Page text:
Kevin Keane

The NetTech

http://www.4nettech.com

Our values: Privacy, Liberty, Justice

See https://www.4nettech.com/corp/the-nettech-values.html

-----Original message-----
From: Douglas Garstang doug.garstang@gmail.com
Sent: Sunday 14th June 2015 11:58
To: chef@lists.opscode.com
Subject: [chef] Re: Re: Re: RE: Chef Search for Node Discovery.

Daniel,

I created three new nodes with the “knife node create” command, like this,
for each:

{
“name”: “test01.dev.slicetest.com”,
“chef_environment”: “dev”,
“json_class”: “Chef::Node”,
“automatic”: {
},
“normal”: {
},
“chef_type”: “node”,
“default”: {
},
“override”: {
},
“run_list”: [
“role[zookeeper]”
]
}

I’ve been doing a knife search repeatedly over the past 15 minutes, and
all I get each time for the nodes is this:

Node Name: test01.dev.slicetest.com
Environment: dev
FQDN:
IP:
Run List: role[zookeeper]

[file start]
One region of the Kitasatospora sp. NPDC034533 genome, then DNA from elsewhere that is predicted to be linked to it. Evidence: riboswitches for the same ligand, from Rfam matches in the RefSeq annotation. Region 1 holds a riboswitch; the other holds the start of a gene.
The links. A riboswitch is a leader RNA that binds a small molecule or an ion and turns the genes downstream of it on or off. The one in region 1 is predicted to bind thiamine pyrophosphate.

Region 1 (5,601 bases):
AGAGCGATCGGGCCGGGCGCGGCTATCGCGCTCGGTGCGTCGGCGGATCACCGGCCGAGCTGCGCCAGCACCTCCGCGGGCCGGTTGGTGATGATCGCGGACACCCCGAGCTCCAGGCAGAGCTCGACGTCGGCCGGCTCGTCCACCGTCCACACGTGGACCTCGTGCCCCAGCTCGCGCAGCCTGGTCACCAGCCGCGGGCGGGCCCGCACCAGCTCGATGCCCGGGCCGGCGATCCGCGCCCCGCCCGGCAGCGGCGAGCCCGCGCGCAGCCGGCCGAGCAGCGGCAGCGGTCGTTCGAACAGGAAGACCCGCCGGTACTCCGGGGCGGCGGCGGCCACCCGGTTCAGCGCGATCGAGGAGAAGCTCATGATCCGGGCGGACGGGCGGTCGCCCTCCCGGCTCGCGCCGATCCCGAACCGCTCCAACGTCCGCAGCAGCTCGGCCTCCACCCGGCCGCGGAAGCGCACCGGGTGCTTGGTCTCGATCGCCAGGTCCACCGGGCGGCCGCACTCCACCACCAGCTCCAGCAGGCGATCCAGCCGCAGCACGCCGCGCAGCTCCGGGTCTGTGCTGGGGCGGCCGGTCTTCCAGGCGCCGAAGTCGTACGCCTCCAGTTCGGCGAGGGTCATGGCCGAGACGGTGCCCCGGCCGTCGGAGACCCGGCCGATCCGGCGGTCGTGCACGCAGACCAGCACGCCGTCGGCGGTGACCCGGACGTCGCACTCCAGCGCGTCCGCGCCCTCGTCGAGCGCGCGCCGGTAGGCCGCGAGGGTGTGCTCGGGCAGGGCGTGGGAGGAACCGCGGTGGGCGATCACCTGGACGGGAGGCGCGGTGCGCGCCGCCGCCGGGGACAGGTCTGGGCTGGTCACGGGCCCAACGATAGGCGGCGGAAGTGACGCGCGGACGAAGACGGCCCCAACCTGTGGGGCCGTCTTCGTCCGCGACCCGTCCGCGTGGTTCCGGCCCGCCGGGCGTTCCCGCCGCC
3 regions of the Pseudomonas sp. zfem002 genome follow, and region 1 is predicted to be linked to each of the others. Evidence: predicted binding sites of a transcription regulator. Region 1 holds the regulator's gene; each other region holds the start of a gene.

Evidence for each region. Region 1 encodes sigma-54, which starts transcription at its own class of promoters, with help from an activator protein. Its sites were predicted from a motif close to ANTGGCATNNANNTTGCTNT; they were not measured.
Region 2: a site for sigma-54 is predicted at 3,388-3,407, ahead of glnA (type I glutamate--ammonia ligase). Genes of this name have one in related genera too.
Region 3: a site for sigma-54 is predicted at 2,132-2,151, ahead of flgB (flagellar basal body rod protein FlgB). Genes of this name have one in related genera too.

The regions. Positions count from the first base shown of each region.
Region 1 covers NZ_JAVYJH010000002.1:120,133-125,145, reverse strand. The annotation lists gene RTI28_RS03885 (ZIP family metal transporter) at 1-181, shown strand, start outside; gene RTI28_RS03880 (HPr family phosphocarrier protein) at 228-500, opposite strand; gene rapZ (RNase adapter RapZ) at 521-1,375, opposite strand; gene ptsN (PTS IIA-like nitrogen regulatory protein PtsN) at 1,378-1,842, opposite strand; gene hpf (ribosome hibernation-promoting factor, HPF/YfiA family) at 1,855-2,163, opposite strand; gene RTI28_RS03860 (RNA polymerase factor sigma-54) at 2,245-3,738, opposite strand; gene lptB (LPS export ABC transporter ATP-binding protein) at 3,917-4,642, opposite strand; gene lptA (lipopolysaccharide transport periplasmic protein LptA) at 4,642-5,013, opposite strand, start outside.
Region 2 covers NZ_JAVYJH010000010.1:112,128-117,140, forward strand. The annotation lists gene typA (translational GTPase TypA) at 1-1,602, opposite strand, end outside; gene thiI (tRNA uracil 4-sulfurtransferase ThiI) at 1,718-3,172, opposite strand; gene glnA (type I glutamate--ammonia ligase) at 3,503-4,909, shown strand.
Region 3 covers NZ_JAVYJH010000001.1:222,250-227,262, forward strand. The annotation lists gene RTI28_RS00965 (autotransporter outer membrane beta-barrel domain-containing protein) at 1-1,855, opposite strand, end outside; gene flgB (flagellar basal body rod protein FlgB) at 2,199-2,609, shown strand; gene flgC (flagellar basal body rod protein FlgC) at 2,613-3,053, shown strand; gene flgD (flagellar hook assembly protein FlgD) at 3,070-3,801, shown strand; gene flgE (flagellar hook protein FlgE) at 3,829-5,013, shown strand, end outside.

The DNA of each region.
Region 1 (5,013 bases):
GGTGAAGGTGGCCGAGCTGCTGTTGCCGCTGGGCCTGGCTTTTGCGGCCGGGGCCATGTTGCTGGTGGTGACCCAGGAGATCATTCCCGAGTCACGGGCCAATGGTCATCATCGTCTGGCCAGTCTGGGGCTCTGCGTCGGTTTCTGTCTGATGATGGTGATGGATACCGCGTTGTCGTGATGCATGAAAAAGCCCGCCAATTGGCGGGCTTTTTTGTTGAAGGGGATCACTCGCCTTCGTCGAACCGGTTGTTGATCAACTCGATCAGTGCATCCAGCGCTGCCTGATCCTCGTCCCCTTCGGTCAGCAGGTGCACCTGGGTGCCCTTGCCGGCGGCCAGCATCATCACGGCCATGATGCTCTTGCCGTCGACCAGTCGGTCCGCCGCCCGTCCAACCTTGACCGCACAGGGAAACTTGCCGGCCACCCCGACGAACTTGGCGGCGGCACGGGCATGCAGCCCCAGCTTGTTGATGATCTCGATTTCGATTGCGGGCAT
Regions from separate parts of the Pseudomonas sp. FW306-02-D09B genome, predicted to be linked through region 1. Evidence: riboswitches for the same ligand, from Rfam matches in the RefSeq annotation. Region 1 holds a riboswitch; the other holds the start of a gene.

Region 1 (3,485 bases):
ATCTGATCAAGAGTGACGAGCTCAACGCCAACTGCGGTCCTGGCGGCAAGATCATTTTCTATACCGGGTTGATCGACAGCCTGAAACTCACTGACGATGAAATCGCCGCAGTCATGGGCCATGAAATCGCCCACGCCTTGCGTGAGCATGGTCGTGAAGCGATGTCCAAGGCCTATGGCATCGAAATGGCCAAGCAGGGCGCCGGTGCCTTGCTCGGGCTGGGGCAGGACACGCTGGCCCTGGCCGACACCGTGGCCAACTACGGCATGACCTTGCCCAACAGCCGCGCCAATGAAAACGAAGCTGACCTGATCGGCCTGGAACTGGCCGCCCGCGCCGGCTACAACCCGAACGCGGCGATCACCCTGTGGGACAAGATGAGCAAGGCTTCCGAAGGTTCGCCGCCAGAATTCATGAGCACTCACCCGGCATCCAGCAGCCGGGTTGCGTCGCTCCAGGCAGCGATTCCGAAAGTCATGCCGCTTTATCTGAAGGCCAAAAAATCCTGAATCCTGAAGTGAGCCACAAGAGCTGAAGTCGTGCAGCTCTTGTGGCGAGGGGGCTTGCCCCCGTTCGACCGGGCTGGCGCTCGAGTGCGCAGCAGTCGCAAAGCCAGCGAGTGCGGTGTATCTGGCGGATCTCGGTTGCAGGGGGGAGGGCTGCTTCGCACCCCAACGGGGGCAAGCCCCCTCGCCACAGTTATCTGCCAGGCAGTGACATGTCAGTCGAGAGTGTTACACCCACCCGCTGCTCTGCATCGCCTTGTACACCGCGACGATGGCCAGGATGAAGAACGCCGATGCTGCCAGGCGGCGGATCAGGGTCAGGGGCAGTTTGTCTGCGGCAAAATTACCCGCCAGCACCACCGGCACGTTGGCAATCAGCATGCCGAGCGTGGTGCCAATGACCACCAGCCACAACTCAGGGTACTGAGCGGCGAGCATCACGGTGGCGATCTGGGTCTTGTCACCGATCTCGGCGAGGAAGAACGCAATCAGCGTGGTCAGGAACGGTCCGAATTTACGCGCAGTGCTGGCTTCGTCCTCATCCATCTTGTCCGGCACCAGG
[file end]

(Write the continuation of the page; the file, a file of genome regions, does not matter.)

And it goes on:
Roles:
Recipes:
Platform:
Tags:

How long should I need to wait? The chef_environment is immediately
populated. Why not the role? That comes from the run list and should be
available immediately, just like the chef_environment. I need at least
the environment and the role to be able to do a useful search.

It does not take an instance 15 minutes to boot. Therefore, by the time
the client runs, the data won’t be available. Can I reduce the solr refresh
frequency down to a useful value?

Douglas.

On Sun, Jun 14, 2015 at 11:48 AM, Daniel DeLeo dan@kallistec.com wrote:

On Saturday, June 13, 2015 at 2:03 PM, Douglas Garstang wrote:

Kevin,

My boot process runs a script that calls a knife node add, to add the
node to chef. Since it’s been added to chef, it should be discoverable.
However, it’s not discoverable until the client has run at least once. That
seems more like an architectural problem with chef, rather than a
fundamental flaw in the universe. :slight_smile: